What is the similarity between the 2018 Football World Cup and Major Capital Project Business Development?

As many of you will know, the decision was taken by FIFA to award the 2018 games to Russia. How could this happen? What was the basis of such a decision? Were England mistreated?

Whenever one approaches a major opportunity such as the World Cup, the decision-making process comprises three elements: – technical, commercial and political. The 2018 decision was no different. From the outset, I wonder if England had evaluated correctly the likely weighting of these three elements that would take place when the final decision was being made in Zurich. Many capital projects, have a decision-making balance where the technical and commercial components represent >90% of the decision with politics <10%. I should point out that politics can cover both legitimate and illegitimate (i.e. corruption) aspects.

However, based upon what has been reported, the England bid was both technically and commercially superior to the Russian bid. It can therefore only be assumed that the weighting in terms of the decision-making was that political considerations would provide greater than 50% towards the decision. This is perfectly legitimate, in the event FIFA had made this known to the bidders. Alternatively, England should have ensured before they committed themselves to bidding (or their bid costs) of the evaluation criteria in terms of weighting. Was this done?

So, what was the potential strategy that FIFA adopted in not being clear to the bidders as to the weighting? In the event that the FIFA strategy was purely to decide on the location of the 2018 World Cup, based upon political considerations, which could be that they wished emerging and new countries to be awarded the location as turned out in Russia being selected. Naturally, the quality of the bids by emerging countries will not only carry a higher risk profile but would not offer the same “quality” of technical and commercial proposals as the more developed countries. So it is in FIFA’s interest to have the developed countries develop their technical and commercial proposals and have the emerging countries attempt to minimize the gap to ensure that they are “competitive” and offer FIFA a worthwhile proposition whilst achieving their political ambitions.

So what should England have done? Identify the weighting of the decision-making elements and ensure that FIFA are contractually committed to delivering against these before they commit to make the effort and cost of a bid.

What should FIFA do to ensure that their decision-making process is seen by all parties as being fair and transparent? They would need to develop an evaluation criteria comprising the three elements: – technical, commercial and political, quantifying the various elements, they would be measuring each proposal against and making one tabulation that is clear for all.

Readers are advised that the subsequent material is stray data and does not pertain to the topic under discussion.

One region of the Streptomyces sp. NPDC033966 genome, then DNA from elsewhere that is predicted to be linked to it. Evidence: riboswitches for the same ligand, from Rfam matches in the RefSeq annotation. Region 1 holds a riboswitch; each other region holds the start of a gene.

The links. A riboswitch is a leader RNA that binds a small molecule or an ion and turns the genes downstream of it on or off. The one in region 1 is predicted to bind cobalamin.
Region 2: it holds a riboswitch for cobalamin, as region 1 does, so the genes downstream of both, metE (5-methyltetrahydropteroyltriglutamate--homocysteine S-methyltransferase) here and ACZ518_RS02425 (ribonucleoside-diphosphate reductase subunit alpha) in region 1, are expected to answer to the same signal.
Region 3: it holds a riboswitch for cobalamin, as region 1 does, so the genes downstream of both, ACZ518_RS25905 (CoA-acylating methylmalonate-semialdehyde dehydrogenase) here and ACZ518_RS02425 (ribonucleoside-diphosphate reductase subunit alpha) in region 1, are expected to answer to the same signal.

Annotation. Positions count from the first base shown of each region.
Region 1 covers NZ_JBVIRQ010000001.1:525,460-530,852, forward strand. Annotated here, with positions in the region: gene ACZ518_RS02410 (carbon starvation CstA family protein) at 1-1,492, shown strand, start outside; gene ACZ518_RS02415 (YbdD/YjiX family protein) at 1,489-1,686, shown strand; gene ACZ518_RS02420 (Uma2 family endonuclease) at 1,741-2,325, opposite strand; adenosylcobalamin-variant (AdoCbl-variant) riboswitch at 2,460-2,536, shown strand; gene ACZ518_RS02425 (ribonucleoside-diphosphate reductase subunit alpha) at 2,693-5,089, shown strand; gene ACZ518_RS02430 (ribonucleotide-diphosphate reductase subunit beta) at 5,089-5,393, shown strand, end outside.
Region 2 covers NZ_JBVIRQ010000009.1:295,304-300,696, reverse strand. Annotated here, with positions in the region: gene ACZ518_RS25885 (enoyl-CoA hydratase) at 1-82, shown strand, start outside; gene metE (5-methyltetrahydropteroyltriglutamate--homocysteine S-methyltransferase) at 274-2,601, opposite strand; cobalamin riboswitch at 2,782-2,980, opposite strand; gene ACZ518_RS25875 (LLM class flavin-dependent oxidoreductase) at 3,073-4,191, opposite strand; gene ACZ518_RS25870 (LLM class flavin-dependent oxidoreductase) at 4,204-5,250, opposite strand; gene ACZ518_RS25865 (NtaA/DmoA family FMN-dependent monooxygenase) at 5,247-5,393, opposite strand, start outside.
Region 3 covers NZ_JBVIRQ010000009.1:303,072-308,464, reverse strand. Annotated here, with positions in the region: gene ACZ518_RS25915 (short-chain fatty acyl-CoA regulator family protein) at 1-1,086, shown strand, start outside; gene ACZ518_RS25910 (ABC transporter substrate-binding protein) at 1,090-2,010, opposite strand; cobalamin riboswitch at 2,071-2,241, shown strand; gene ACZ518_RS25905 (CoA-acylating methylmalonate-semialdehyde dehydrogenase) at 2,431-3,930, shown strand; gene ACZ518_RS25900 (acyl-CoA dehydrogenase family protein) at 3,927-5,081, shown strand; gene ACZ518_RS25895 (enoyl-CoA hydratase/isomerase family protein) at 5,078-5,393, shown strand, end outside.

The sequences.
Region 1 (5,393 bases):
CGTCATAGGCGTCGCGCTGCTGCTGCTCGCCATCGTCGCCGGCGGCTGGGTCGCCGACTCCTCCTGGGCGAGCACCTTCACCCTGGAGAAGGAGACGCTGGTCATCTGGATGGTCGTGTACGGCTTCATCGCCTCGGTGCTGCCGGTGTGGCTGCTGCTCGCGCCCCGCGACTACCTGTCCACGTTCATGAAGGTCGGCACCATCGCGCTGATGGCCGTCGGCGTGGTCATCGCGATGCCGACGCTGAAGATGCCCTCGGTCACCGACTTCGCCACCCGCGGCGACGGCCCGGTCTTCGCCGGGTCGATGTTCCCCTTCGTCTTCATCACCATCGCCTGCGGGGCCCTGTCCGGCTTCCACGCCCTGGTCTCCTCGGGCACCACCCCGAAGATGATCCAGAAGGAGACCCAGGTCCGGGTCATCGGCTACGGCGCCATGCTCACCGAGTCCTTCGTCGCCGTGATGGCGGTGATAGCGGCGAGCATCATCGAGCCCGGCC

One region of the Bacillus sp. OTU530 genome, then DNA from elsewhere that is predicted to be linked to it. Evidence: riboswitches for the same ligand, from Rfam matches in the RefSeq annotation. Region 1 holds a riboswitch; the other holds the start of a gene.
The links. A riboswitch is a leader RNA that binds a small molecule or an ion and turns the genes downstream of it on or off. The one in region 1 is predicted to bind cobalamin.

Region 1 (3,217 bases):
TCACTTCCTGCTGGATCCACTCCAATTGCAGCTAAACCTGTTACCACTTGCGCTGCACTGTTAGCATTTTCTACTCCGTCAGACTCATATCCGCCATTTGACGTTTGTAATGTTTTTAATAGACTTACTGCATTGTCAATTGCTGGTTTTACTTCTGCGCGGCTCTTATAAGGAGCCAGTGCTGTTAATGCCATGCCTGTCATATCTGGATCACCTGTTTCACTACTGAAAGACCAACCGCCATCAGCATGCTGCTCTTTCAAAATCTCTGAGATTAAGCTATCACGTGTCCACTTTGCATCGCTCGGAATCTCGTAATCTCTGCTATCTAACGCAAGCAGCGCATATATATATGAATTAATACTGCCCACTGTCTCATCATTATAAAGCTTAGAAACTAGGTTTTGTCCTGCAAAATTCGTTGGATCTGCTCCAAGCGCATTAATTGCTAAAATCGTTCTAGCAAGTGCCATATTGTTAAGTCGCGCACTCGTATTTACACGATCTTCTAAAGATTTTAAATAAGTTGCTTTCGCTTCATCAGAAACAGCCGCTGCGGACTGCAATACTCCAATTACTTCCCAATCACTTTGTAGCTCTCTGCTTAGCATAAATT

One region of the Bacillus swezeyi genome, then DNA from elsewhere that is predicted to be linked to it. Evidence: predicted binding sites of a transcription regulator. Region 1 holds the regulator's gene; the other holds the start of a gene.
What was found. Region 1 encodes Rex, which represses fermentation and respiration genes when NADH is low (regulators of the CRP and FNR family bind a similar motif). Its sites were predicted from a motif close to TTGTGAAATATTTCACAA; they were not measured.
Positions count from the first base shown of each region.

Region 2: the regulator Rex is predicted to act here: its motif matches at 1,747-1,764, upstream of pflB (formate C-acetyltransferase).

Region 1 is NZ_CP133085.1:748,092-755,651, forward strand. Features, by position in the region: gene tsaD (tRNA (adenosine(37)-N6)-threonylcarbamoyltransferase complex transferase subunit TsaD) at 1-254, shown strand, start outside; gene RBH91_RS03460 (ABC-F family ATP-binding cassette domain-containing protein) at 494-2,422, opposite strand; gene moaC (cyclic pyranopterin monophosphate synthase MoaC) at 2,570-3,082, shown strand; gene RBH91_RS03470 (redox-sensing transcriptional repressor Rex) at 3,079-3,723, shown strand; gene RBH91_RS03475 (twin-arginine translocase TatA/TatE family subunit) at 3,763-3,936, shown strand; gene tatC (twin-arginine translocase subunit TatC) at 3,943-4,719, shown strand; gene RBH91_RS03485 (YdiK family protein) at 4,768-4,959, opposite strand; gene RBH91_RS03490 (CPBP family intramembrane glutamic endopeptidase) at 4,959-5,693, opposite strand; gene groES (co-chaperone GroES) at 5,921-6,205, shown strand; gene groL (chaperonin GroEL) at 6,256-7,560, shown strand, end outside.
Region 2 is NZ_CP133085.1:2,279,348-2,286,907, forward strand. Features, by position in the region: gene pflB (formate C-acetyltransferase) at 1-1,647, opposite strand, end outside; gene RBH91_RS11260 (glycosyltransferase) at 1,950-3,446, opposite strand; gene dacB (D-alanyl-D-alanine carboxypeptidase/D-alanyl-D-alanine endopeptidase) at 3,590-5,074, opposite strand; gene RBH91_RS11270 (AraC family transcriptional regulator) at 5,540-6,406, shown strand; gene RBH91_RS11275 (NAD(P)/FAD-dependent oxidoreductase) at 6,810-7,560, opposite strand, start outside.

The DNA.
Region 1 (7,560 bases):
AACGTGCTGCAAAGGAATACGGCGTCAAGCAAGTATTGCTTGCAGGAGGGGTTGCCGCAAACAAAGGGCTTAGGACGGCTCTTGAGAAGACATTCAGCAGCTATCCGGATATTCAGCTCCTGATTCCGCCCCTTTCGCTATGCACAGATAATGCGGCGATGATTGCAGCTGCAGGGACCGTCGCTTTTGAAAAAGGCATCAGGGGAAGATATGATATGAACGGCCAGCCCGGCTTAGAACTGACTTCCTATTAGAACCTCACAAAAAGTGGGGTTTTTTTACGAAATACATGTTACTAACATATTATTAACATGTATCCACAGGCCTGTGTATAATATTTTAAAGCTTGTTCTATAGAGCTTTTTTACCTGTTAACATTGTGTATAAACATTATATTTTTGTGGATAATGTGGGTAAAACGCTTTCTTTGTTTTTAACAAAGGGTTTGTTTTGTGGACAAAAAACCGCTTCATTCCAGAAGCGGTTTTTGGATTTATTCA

4 Responses to “What is the similarity between the 2018 Football World Cup and Major Capital Project Business Development?”

  1. Martin Says:

    Very interesting and insightful piece. However, FIFA has the whip hand with countries lining up to lick their feet. An organization that has the bargaining power to oblige countries to waive their own domestic laws (tax and immigration) – see the BBC documentary – would never agree to a contractual commitment to follow any procedure. In practice this means that countries with any respect for themselves and fair process should decline to participate in FIFA’s bidding charades until FIFA has fairness, transparency and openness in their processes along the lines of the IOC. And if that does not work then world cups under a different auspices could be envisaged. After all this has occurred in both cricket and boxing to significant effect. For the record, although the bidding process was unfair to England, amongst others, the decision to select Russia was reasonable. Eastern Europe has never staged a World Cup, Russia ia a major world power and surely has the capacity to stage the event.

  2. David Says:

    Despite the apparently opaque nature of FIFAs decision-making, I agree with Martin that Russia was a sensible ‘business’ decision. England is a saturated market so far as football is concerned and already has a developed infra-structure in terms of stadia. England saw that as a strength of their bid but from FIFA’s perspective of developing the world game further perhaps that was a weakness? Maybe, Russia building new world-class football stadia was a bigger plus? Futhermore, Russia will potentially bring in new sponsors.

    I also agree with Tony that England may have misjudged the ‘political’ weighting (or perhaps the weight attributed to and what was meant by world development. One point I would make though, is that the weightings may not in reality be capable of being published in advance odf bidding? I believe the relative weightings given in arriving at the decision will be dependent on the actual bids received.

    The Qatar decision is more puzzling, although if viewed in the light of further developing the game (perhaps by appealing to the expansive Islamic world) it makes sense.

    As someone wrote in the Press earlier in the week – FIFA have taken a positive view on the global economy, raw material and especially oil prices up to 2018! Last time the oil price dipped significantly Russie defaulted on its debt.

  3. SAO Says:

    This logic can only come from the udisputed Master of BD process. i think you are right.

  4. Fred McMurray Says:

    So there you have it. If you don’t know ALL the rules don’t play and if you play and loose on a technicality, learn the rules.If you don’t like the way the game is played don’t bleat about it but get into a position where you can change the rules.

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